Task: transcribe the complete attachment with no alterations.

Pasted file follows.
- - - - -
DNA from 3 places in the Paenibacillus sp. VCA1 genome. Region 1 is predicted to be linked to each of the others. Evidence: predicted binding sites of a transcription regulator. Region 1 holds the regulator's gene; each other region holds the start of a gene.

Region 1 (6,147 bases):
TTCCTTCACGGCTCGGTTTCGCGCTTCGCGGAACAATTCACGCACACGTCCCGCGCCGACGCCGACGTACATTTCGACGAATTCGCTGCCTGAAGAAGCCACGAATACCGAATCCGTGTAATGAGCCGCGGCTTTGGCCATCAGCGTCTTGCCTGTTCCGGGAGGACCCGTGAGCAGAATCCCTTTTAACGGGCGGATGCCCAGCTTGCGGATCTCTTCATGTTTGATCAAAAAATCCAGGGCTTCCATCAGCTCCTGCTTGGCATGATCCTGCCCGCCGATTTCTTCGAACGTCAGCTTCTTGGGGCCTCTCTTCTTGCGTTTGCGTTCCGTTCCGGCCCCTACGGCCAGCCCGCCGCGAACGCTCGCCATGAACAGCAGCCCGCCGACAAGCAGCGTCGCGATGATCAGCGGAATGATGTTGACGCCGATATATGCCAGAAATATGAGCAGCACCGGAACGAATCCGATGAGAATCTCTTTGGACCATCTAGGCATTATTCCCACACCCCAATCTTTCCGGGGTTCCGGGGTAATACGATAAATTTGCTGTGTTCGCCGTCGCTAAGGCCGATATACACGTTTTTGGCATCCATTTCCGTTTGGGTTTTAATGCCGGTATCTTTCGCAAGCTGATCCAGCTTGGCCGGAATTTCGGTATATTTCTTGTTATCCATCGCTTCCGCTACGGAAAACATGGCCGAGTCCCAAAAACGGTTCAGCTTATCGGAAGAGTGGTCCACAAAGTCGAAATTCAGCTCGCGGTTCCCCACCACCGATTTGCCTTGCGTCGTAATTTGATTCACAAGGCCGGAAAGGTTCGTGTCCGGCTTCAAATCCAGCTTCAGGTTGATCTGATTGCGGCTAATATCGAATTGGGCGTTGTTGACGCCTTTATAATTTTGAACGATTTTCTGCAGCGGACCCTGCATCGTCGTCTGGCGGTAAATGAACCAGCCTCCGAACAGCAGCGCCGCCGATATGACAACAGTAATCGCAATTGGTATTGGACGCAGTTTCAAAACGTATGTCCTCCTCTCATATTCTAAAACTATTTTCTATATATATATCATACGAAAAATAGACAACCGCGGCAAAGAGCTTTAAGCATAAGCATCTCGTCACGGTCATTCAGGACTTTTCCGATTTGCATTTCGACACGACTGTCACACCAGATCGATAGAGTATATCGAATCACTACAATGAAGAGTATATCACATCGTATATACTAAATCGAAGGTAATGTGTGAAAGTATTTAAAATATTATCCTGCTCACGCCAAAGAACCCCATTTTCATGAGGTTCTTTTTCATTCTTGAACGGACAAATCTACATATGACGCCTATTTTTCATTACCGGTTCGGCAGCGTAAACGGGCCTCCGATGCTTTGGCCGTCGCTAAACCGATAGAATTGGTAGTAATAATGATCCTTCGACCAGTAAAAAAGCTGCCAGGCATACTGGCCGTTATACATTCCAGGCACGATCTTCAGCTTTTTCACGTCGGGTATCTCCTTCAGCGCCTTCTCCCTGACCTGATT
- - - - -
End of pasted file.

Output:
DNA from 3 places in the Paenibacillus sp. VCA1 genome. Region 1 is predicted to be linked to each of the others. Evidence: predicted binding sites of a transcription regulator. Region 1 holds the regulator's gene; each other region holds the start of a gene.

Region 1 (6,147 bases):
TTCCTTCACGGCTCGGTTTCGCGCTTCGCGGAACAATTCACGCACACGTCCCGCGCCGACGCCGACGTACATTTCGACGAATTCGCTGCCTGAAGAAGCCACGAATACCGAATCCGTGTAATGAGCCGCGGCTTTGGCCATCAGCGTCTTGCCTGTTCCGGGAGGACCCGTGAGCAGAATCCCTTTTAACGGGCGGATGCCCAGCTTGCGGATCTCTTCATGTTTGATCAAAAAATCCAGGGCTTCCATCAGCTCCTGCTTGGCATGATCCTGCCCGCCGATTTCTTCGAACGTCAGCTTCTTGGGGCCTCTCTTCTTGCGTTTGCGTTCCGTTCCGGCCCCTACGGCCAGCCCGCCGCGAACGCTCGCCATGAACAGCAGCCCGCCGACAAGCAGCGTCGCGATGATCAGCGGAATGATGTTGACGCCGATATATGCCAGAAATATGAGCAGCACCGGAACGAATCCGATGAGAATCTCTTTGGACCATCTAGGCATTATTCCCACACCCCAATCTTTCCGGGGTTCCGGGGTAATACGATAAATTTGCTGTGTTCGCCGTCGCTAAGGCCGATATACACGTTTTTGGCATCCATTTCCGTTTGGGTTTTAATGCCGGTATCTTTCGCAAGCTGATCCAGCTTGGCCGGAATTTCGGTATATTTCTTGTTATCCATCGCTTCCGCTACGGAAAACATGGCCGAGTCCCAAAAACGGTTCAGCTTATCGGAAGAGTGGTCCACAAAGTCGAAATTCAGCTCGCGGTTCCCCACCACCGATTTGCCTTGCGTCGTAATTTGATTCACAAGGCCGGAAAGGTTCGTGTCCGGCTTCAAATCCAGCTTCAGGTTGATCTGATTGCGGCTAATATCGAATTGGGCGTTGTTGACGCCTTTATAATTTTGAACGATTTTCTGCAGCGGACCCTGCATCGTCGTCTGGCGGTAAATGAACCAGCCTCCGAACAGCAGCGCCGCCGATATGACAACAGTAATCGCAATTGGTATTGGACGCAGTTTCAAAACGTATGTCCTCCTCTCATATTCTAAAACTATTTTCTATATATATATCATACGAAAAATAGACAACCGCGGCAAAGAGCTTTAAGCATAAGCATCTCGTCACGGTCATTCAGGACTTTTCCGATTTGCATTTCGACACGACTGTCACACCAGATCGATAGAGTATATCGAATCACTACAATGAAGAGTATATCACATCGTATATACTAAATCGAAGGTAATGTGTGAAAGTATTTAAAATATTATCCTGCTCACGCCAAAGAACCCCATTTTCATGAGGTTCTTTTTCATTCTTGAACGGACAAATCTACATATGACGCCTATTTTTCATTACCGGTTCGGCAGCGTAAACGGGCCTCCGATGCTTTGGCCGTCGCTAAACCGATAGAATTGGTAGTAATAATGATCCTTCGACCAGTAAAAAAGCTGCCAGGCATACTGGCCGTTATACATTCCAGGCACGATCTTCAGCTTTTTCACGTCGGGTATCTCCTTCAGCGCCTTCTCCCTGACCTGATT